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Prince Siddhartha Story - Leaving The Palace - On The Way To Becoming Buddha

Prince Siddhartha; the story of leaving the Royal Palace before his time of Buddha

Prince Siddhartha story Buddha

Continued From << Earliest British Witness Discovering Buddhism

The young Prince Siddhartha ordered his charioteer Chandaka to saddle his horse Kanthaka, and succeeded in escaping unseen from the city. Before obeying his request, the faithful follower had for the last time tried to dissuade him from his purpose, and had implored him, with streaming eyes, not to sacrifice his splendid youth by going to lead the miserable life of a mendicant, and not to quit the magnificent palace, the abode of all happiness and pleasure. The prince, however, had not yielded to the supplications of the devoted servant, and had replied: 'Earthly passions, I know too well, O Chandaka, are the destruction of all virtue; I have known them and can no longer enjoy happiness; the sages avoid them like a serpent's head, and quit them for ever like an impure vessel. Rather would I be struck by a thunderbolt, or that showers of arrows and red-hot darts, like flashes of fire from the flaming heights of a mountain, should fall on my head, than that I should be born again to the cares and desires of a household'.



It was midnight when the prince left Kapilavastu, (The location of ancient Kapilavastu is still the subject of debate, although recognized by UNESCO to be in Nepal. Generally, most Indian guidebooks consider Piprahwa to be the real Kapilavastu, while other guidebooks consider Tilaurakot to be the real Kapilavastu.) and the star Pushya (Castor and Pollux), that had presided at his birth, was at that moment rising in the horizon. At the moment of quitting all that he had loved, the heart of the young man for an instant sank within him, and casting a last look at the palace and city he was forsaking: 'I shall not return to the city of Kapila' (Kapila being a Vedic sage credited as one of the founders of the Samkhya school of philosophy), he said in a low voice, 'till I have obtained the cessation of birth and death; I shall not return till I have attained the supreme abode exempt from age and death, and have found pure wisdom. When I return, the town of Kapila will stand upright, no longer weighed down by slumber.'

And, in fact, he did not see his father or Kapilavastu till twelve years later, when he converted them to the new Buddhist religion.

Meanwhile Siddhartha rode through the night; after leaving the country of the Sakyas, and that of the Kandyas, he passed through the country of the Mallas and the city of Meneya. By daybreak he had travelled a distance of about thirty-six miles. Then he leapt from his horse, and handing the reins to Chandaka he gave him also his cap with the clasp of pearls which adorned it, an ornament he deemed no longer necessary, and dismissed him.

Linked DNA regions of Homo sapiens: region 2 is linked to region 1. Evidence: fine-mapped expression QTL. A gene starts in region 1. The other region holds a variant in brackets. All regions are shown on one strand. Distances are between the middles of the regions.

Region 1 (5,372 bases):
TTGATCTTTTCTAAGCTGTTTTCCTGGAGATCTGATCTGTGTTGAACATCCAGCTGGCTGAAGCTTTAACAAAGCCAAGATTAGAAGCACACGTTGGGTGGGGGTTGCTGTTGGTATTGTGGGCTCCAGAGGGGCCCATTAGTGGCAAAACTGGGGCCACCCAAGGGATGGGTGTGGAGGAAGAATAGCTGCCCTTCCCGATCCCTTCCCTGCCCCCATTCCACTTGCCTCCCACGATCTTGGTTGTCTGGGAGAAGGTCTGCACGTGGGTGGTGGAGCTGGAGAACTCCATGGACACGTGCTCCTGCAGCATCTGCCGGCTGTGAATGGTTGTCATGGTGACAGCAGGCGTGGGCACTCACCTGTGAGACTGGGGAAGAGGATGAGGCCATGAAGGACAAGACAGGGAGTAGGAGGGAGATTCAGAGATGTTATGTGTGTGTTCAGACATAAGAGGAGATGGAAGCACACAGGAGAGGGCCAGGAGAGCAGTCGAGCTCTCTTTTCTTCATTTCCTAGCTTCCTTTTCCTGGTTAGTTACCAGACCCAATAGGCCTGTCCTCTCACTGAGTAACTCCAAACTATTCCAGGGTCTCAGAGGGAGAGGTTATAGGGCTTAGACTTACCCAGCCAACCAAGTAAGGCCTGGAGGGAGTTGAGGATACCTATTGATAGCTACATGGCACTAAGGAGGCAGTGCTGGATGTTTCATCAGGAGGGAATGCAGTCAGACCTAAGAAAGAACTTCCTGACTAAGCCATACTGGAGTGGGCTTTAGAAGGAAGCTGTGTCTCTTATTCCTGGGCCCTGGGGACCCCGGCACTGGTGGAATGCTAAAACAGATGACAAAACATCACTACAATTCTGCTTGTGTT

The Lahta-vislara, from which most of these details are taken, adds, that at the spot where Chandaka left him, a chaitya, or sacred edifice, was raised; and 'to this day' says the writer, 'this monument bears the name of Chandaka Nivartana, that is "the return of Chandaka." Hiouen Thsang saw this stupa, which was, he says, built by the king Asoka on the edge of a great forest that Siddhartha must have passed through, and which was on the road to Kushinagar, Kusinagar or Kusinara a town and a nagar panchayat in Kushinagar district in the Indian state of Uttar Pradesh, near border of Nepal. Now an important Buddhist pilgrimage site, where Gautama Buddha died fifty-one years later.

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Prince Siddhartha Story - Buddha

Text adapted from 'The Buddha and His Religion'
by Jules Barthélemy Saint-Hilaire (19 Aug 1805 – 24 Nov 1895)


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Buddhist Flag Picture - Buddhist Flag Colours - The Buddhist Flag Sri Lanka 1885

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Prince Siddhartha Story - Buddha - Prince Siddhartha; the story of leaving the Royal Palace before his time of Buddha

The Dharma Wheel

Spokes of the Dharmachakra - "The Dharma Wheel" Meaning - The Dharma Wheel Symbol - The Dharma Wheel Image - 8 spokes representing the Noble Eightfold Path (Ariya magga)

In Buddhism—according to the Pali Canon, Vinayapitaka, Khandhaka, Mahavagga, the number of spokes of the Dharmachakra represent various meanings:

8 spokes representing the Noble Eightfold Path (Ariya magga).
12 spokes representing the Twelve Laws of Dependent Origination (Paticcasamuppada).
24 spokes representing the Twelve Laws of Dependent Origination and the Twelve Laws of Dependent Termination (Paticcasamuppada).
31 spokes representing 31 realms of existence (11 realms of desire, 16 realms of form and 4 realms of formlessness).


Nam-Myoho-Renge-Kyo is a Japanese Buddhist chant based upon the Lotus Sutra. Nichiren Daishonin (Feb 16, 1222 – Oct 13, 1282) a Buddhist monk who lived during the Kamakura period (1185–1333) in Japan. Nichiren taught devotion to the Lotus Sutra, entitled Myōhō-Renge-Kyō in Japanese, as the exclusive means to attain enlightenment and the chanting of Nam-Myōhō-Renge-Kyō as the essential practice of the teaching. Various schools with diverging interpretations of Nichiren's teachings comprise Nichiren Buddhism.
Nam - To devote one's life
Myoho - Myo is the mystic nature of life and Ho, its manifestation
Renge - "Lotus Flower"; which symolises the ballance of cause and effect
Kyo - Sutra, the voice or teachings of Buddha (The sound or vibration that connects everything in the ubiverse)


As the Buddha had never claimed to be a god, it is evident that he never prescribed the form of worship that was to be rendered to him. A legend, however, attributes to him the institution of this form of worship

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